The History of the Blackistone Lighthouse
One of the last lighthouses constructed by Master Lighthouse builder John Donahoo, the original brick lighthouse was commissioned in November 1851. The structure was a two story brick dwelling, with a light tower rising from the ground through the center of the building. The keepers house had six rooms, a basement, and a roof of slate. A large covered front porch stretched from one side of the house to the other. The outside dimensions of the building were 38′ x 20’ feet.
Nineteenth century documents describe the Blackistone lighthouse as a dwelling built around the tower. In the first 8 years of operation the lighthouse had 3 keepers. In 1859 Jerome McWilliams, son of the island’s owner, Joseph L. McWilliams, was appointed keeper and remanded until 1875. Though official keeper, McWilliams apparently encouraged other family members to take case of his lighthouse duties. McWilliams was followed by his sister, Josephine McWilliams Freeman, whose tenure as lighthouse keeper lasted until 1911.
Lighthouse keepers from that time
1851 Isaac Wood
1853 George Goddard
1855 George Hackett
1859 Jerome L. McWilliams
1868 Dr. Joseph L. McWilliams
1875 Mrs. Josephine McWilliams Freeman
1912 William M. Freeman, Jr.
1913 Leonard H. Staubly
1917 Francis E. Butterfield. Jr.
1918 William Simpson
1919 William Yeatman
1920-1932 Leonard H. Staubly
The lighthouse was fully automated in 1932, a time when automation was overtaking many Chesapeake lights. Thereafter, the structure began to deteriorate until, on July 16, 1956 a fire gutted the building and raged across the island. Residents reported seeing smoke coming from-the island as early as 8:00 am, but the fire department was not called until 6 o’clock in the evening. By the time fire fighters could be ferried to the island with portable equipment, the lighthouse was beyond repair, and deeming the structure a danger, the navy dynamited the remains. The scattered bricks, catwalk, and twisted railing still lay along the shoreline.
There are several stories as to how the fire was started. Many believe that the building burned because it was struck by lighting. A local newspaper article suggested that ordinance from the nearby Navel Proving Ground started the fires. Some residents reported seeing a shell burst near the island. Another story told by a local fisherman is that the cause of the fires was arson. He tells that he and his crew were hauling seine near the island when he noticed three men land near the lighthouse in a rowboat. A short time later three men left and smoke and flames were seen billowing up under the wooden porch of the lighthouse. The fishing crew then went to the building and tried to put out the fire but they only had one bucket in which to carry water from the river, and it was too slow. After realizing that their efforts were to no avail, the fisherman thought it best to leave because he was afraid someone would think he had set it on fire.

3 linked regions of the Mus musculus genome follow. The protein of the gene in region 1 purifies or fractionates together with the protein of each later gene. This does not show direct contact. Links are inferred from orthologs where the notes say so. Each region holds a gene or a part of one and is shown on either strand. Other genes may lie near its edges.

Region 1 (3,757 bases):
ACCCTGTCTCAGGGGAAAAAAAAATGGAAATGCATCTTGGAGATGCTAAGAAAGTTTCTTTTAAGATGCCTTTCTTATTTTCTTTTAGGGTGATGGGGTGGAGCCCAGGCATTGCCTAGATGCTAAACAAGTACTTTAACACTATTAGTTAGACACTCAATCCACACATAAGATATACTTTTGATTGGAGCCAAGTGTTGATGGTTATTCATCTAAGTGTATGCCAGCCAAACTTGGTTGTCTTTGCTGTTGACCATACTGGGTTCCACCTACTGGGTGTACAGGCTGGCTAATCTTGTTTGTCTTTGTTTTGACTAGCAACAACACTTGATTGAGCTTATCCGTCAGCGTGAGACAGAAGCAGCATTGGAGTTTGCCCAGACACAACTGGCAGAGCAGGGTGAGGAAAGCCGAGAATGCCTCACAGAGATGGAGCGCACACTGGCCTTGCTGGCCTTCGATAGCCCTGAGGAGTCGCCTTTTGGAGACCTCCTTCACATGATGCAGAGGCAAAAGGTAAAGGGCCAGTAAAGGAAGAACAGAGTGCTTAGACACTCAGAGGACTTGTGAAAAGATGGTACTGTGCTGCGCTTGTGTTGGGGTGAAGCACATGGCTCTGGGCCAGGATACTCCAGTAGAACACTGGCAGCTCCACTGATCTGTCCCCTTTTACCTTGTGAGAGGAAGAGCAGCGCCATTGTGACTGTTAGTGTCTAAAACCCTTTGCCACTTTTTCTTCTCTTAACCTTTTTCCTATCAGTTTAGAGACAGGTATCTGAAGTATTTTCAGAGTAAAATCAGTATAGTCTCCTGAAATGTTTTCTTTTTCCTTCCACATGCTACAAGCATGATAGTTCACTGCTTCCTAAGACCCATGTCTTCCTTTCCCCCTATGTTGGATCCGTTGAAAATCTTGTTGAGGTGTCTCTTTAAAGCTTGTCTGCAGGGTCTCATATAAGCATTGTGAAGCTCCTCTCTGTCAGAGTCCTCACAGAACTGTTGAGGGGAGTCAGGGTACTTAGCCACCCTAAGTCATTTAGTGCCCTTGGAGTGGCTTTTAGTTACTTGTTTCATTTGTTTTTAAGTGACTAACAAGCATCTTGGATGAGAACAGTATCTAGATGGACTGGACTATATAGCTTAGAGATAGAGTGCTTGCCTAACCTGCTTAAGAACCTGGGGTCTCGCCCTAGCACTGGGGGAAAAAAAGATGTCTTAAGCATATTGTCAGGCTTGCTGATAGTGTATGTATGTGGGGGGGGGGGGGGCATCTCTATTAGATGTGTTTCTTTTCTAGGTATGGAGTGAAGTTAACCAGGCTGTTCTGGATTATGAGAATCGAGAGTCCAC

On May 19th 1864, the lighthouse was almost destroyed. This time it was due to the war between the states, or as many in Southern Maryland called it the war of Northern Invasion. In a report made by commander Foxhall Parker of the Potomac Flotilla to the secretary of the Navy in Washington: ” I have to report to the Department that on the night of the 19th instant twelve rebel’s headed by a man named Goldsmith landed in a small boat at Blackistone’s Island and destroyed the lens and lamp, and carried off fifteen gallons of oil belonging to the light house… I am of the opinion that while there are so many rebelsympathizersin Maryland and on the Eastern Shore of Virginia, none of the lighthouses there located are safe without a guard to protect them.”
The Union officer’s report differs with Captain Goldsmith’s account of the raid he conducted. Goldsmith, a St. Mary’s Countian, who lived not far from the island at Enfield his family’s house on St. Patrick’s Creek. He said that he had only four men with him: Lieutenant Tom Parker, Lieutenant James Parker, J. Spalding and a blackman negro named Louis. The thirty foot boat they used was named The Swan, which Goldsmith used for similar missions throughout the war. He said that they eluded a Union gunboat that night, landed on the island, wrecked the lamp and took 200 gallons of oil, all of the fixtures, and the tender (small boat). They had planned to dynamite the lighthouse, but the keeper, Jerome McWilliams persuaded them to spare it because it was his home, and his wife was with child.
Some say that McWilliams and CaptainGoldsmith knew each other and that is why the lighthouse was not destroyed. This is probably true due to the closeness of Goldsmith’s house to the island. And the fact that Captain Goldsmith purchased the island in 1836 then later sold it to Benjamin Gwinn Harris, who then sold it to Dr. Joseph L. McWilliams in 1845.
At any rate, after the skirmish, it was not Mr. McWillliams but rather his pregnant wife and her sister-in-law who tended the light until Federal forces arrived from nearby Point Lookout. Solders remained at the site and a Federal gunboat cruised nearby until the war ended.